A Jewish student from Kansas was denied entry into Britain for a summer job several weeks ago – apparently due to a customs agent’s anti-Semitism.
According to the the Kansas City Jewish Chronicle, the British man who had offered Louis “Chip” Cantor summer work experience, Kevin Shilling, said the British border agent he spoke to in his attempt to get Cantor admitted into Britain made more than one anti-Semitic comment to him during the telephone conversation they had.
Chip Cantor told his story to two local television stations last month. On June 4, he told KMBC he was traveling to Britain to visit and gain summer work experience, and to participate in a fundraiser for a child who has cancer. He left Kansas City on Wednesday, May 29, landed in Britain after 10 p.m. London time and waited in line to go through customs.
When he got to the front of the line, a female customs agent began looking at his passport. Chip’s father, Chuck Cantor, said his son told him the customs agent was very pleasant toward him until she saw the Israel stamps in his passport. Then she simply walked away with his passport without speaking a word to him. Chip told his father he estimates she was gone 45 minutes to an hour. He never saw her again.
“He has a lot of Israel stamps,” Chuck said. Chip has been to Israel several times including two programs sponsored by Young Judea — the six-week Machon program and a gap-year program. Chip Cantor graduated from Shawnee Mission East High School in 2009 and will be a senior in the fall at Florida Gulf Coast University.
Finally, according to Chuck, a different, uniformed customs agent came to see him and told him the agents would be taking his bags and detaining him for questioning. He was not told why.
Once in the interview room Chip told his father that he was told if he changed any of his answers to any questions, he was going to go to prison.
“He said, ‘Why would I change my answers? I told you the truth,’ ” Chuck said.
According to the Chronicle, Chip wasn’t allowed to be in sight of his luggage and eventually was put into what he described to his father as a detention cell.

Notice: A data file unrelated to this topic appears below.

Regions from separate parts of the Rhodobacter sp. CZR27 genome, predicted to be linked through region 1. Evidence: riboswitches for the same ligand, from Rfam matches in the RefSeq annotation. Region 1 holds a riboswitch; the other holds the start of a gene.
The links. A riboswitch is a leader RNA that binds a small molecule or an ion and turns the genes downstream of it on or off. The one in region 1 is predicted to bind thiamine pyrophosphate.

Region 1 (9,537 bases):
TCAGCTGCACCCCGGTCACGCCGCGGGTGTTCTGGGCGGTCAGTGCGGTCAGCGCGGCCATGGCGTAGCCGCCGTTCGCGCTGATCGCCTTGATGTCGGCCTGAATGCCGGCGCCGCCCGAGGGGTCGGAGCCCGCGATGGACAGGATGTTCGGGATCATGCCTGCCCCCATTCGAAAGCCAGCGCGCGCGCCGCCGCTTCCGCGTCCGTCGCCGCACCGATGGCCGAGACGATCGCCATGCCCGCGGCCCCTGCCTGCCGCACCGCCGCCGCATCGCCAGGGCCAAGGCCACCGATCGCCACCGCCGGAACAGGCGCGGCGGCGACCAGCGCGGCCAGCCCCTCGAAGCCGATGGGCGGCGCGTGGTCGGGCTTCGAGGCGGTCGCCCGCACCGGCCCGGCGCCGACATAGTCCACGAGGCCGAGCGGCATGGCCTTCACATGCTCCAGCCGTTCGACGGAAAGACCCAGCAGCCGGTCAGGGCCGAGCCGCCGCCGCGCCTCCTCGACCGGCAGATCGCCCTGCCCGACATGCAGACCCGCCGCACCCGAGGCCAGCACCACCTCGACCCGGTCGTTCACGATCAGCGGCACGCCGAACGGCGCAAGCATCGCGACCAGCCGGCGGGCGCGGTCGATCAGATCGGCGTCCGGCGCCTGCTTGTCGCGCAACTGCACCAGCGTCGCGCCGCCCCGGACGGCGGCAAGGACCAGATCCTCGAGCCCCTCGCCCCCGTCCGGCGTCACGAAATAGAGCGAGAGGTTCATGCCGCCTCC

“At some point a woman who was wearing a burka came to the cell to photograph him,” Chuck said. At that point he was fingerprinted as well.
As she was doing this, she said to him, “We’re putting your name and fingerprints and photos into a database. From now on it is going to be very difficult for you to ever travel in the United Kingdom or anywhere in the E.U. It will be up to each individual country to decide if they want to admit you.”
Chuck said Chip kept telling the customs agents he had not committed any crimes or done anything wrong. Eventually another agent came to tell Chip he was being deported.
Now several hours after he was detained, Chip was given the opportunity to call his father. Chuck asked to speak directly to the customs agent involved and was connected with Philip G. Yeomans.
After Chuck spoke to Yeomans, he contacted Kevin Shilling, his managing director and owner of Shilling Communications, the British company where Chip was supposed to be employed for the summer. It was about 3 a.m., London time. Shilling, who is not Jewish, called Yeomans.
Shilling noted that while the conversation didn’t accomplish anything, Yeomans made several anti-Semitic comments. At one point, Shilling recounted, when Shilling was explaining the reason Chip was in the country, the customs agent told Shilling that Chip should have lied to the customs agent, adding, “A Jewish kid would find that easy.”
Yeomans, the custom agent, also told Shilling any additional attempts to aid Cantor would be useless and “the little Jew will be on his way back to his rich daddy,” in a matter of hours.
Chip said he was given only a half of a sandwich and very little water throughout the nine hours of detention. In the morning, Chip was escorted to the plane by another customs agent for a flight back to the United States. “The guy walks him onto the plane and in front of everyone, like a prisoner, he says here is this man’s passport. Do not give him his passport until you land in the United States,” Chuck said he was told. The American Airlines purser told Chip that, in 17 years flying internationally, he had never seen anything like it.
When contacted by the Chronicle, Shilling said, “I’m really so sorry for Chip and the way he was treated. I want to reassure all your readers that if they plan a visit to the U.K., once they get past the U.K. Border Agency they will find friendly, welcoming people, without prejudice.”
Source material can be found at this site.